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All apprenticeship and technical training in Saskatchewan is cancelled for the duration of the COVID-19 pandemic, according to the province’s Ministry of Advanced Education.

Cole Zieg, an 18-year-old aspiring lineman, had been studying at Northlands College in La Ronge, Sask., but because of the recent outbreak, he’s now heading home to Radville.

National Observer found Zieg on his way to tell his landlord he had to leave town and to please save a space for him in case he returns.

“Well, at least I shouldn’t have to worry about traffic on my drive home,” Zieg said as he stared down the highway. Radville is about 750 kilometres south of La Ronge.

He’s leaving because the nature of his trade requires practical application, which makes it difficult to follow recommended social-distancing guidelines.

“It’s not really something you can do online,” he said.

Approximately 2,000 apprentices, pre-apprentices and pre-employment students in trade-related fields in Saskatchewan are in similar situations.

“For the safety of students and staff during the COVID-19 outbreak, all apprenticeship technical training scheduled for this time has been cancelled,” Advanced Education Deputy Minister Mark McLoughlin told National Observer.

“Upcoming technical training scheduled for April and May has also been cancelled. This emergency response impacts (more than) 1,300 apprentices in Saskatchewan.

“In addition, another 700 students are affected by the cancellation of pre-apprenticeship and pre-employment programming.”

A Northlands College trade school facility in Air Ronge. Photograph by Michael Bramadat-Willcock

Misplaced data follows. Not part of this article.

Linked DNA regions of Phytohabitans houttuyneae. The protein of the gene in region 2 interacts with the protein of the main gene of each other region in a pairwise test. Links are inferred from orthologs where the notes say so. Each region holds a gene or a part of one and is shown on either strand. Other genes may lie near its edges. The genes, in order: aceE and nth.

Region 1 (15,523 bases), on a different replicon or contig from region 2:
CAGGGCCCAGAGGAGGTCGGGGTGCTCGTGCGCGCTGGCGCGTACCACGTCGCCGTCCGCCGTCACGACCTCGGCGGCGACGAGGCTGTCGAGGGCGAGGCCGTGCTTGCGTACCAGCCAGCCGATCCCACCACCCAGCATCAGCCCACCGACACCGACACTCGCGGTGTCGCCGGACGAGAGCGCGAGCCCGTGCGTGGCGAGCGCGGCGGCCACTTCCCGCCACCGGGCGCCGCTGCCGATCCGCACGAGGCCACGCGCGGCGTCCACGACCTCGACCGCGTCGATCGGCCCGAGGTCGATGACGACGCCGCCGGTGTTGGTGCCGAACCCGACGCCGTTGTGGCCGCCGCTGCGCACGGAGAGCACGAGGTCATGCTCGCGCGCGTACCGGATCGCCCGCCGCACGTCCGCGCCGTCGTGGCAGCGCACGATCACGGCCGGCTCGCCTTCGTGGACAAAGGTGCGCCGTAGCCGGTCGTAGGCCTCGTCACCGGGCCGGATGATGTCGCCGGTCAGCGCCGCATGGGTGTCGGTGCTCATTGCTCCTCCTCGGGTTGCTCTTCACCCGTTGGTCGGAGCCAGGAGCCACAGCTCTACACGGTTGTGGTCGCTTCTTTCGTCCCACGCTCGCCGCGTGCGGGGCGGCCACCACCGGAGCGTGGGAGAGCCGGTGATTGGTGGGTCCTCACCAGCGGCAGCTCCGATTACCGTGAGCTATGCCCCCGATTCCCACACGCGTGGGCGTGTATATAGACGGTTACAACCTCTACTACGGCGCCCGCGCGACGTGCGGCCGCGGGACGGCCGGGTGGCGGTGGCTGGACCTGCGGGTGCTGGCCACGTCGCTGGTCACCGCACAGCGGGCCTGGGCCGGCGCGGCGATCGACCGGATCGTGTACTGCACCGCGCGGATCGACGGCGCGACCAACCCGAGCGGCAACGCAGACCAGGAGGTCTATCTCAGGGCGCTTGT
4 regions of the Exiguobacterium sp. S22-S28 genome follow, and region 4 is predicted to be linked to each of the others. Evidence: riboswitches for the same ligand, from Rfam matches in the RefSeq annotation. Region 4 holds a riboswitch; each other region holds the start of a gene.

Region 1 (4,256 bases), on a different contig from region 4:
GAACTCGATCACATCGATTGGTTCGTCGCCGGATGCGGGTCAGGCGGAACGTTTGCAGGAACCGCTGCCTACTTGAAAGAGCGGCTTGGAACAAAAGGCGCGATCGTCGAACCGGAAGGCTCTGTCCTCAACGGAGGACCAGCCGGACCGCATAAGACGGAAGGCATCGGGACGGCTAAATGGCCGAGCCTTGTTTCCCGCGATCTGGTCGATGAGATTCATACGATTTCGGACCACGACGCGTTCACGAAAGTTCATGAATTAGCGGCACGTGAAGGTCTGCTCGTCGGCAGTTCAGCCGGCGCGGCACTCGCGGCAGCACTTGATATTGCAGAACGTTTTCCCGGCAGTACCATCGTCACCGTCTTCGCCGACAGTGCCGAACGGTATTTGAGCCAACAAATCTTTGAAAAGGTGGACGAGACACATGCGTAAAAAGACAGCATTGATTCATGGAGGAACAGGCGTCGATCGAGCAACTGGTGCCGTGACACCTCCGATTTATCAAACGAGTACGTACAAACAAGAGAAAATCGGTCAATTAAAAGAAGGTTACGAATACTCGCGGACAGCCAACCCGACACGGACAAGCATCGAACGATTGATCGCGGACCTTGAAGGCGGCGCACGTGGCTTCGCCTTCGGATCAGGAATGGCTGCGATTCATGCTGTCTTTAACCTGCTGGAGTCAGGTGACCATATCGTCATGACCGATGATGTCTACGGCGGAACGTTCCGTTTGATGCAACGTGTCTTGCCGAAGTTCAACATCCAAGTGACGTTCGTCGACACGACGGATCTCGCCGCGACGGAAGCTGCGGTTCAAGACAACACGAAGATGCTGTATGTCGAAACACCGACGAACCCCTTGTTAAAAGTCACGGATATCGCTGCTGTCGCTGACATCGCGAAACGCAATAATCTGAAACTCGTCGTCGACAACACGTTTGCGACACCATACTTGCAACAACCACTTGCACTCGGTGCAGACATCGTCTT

Zieg wasn’t surprised by the news trades programs were down until further notice.

“For the safety of students and staff during the COVID-19 outbreak, all apprenticeship technical training scheduled for this time has been cancelled,” Advanced Education Deputy Minister Mark McLoughlin told National Observer.

“We kind of expected this would happen,” he said.

Zieg hopes to come back to La Ronge in April, but doesn't think he will be able to complete his training on time, if at all, and is looking at other options.

In the meantime, he said, he will apply for employment insurance.

Northlands College attracts young people from around the province and especially the north because of its reputation for pre-employment, trade-related courses that prepare students for careers in northern Saskatchewan.

Northlands College in La Ronge, Saskatchewan. Photograph by Michael Bramadat-Willcock

Training local residents in essential skills is a top priority in the north because they are seen as more likely to stay in their communities and help grow the economy.

“We may not be able to complete all the courses at this time; however, we are committed to (helping) students complete as many as they can,” Cherise Chrispen, Northlands College’s vice-president of student affairs, told National Observer.

“We are in unprecedented times that are rapidly changing on a sometimes hourly basis. The most important thing for everyone to be doing right now is (social-distancing) or self-isolating.”

On March 19, campuses moved to “limited on-site services.” On March 20, the college claimed in an announcement that “many technical, trade, health and mining programs” would begin again on March 23. This would be at odds with the information provided by the Ministry of Advanced Education, however.

An announcement on March 24 did not mention trades programs. Northlands College campuses are closed to the public and non-essential staff. Students are advised to contact their instructors directly if they need information on courses.

"Saskatchewan's post-secondary sector is in daily, if not hourly, contact with the Ministry of Advanced Education as we all work together to adapt to the rapidly-changing circumstances surrounding the spread of COVID-19," McLoughlin said.

"Earlier this week, institutions that are small and able to maintain social-distancing protocols were planning to run their hands-on training. Unfortunately, given the more restrictive protocols announced this week by the Ministry of Health, these plans may now be on hold. Our shared priority continues to be the health and safety of Saskatchewan citizens," he said.

The Saskatchewan Apprenticeship and Trade Certification Commission oversees the co-ordination of technical training, designation of trades and certification of journeypeople.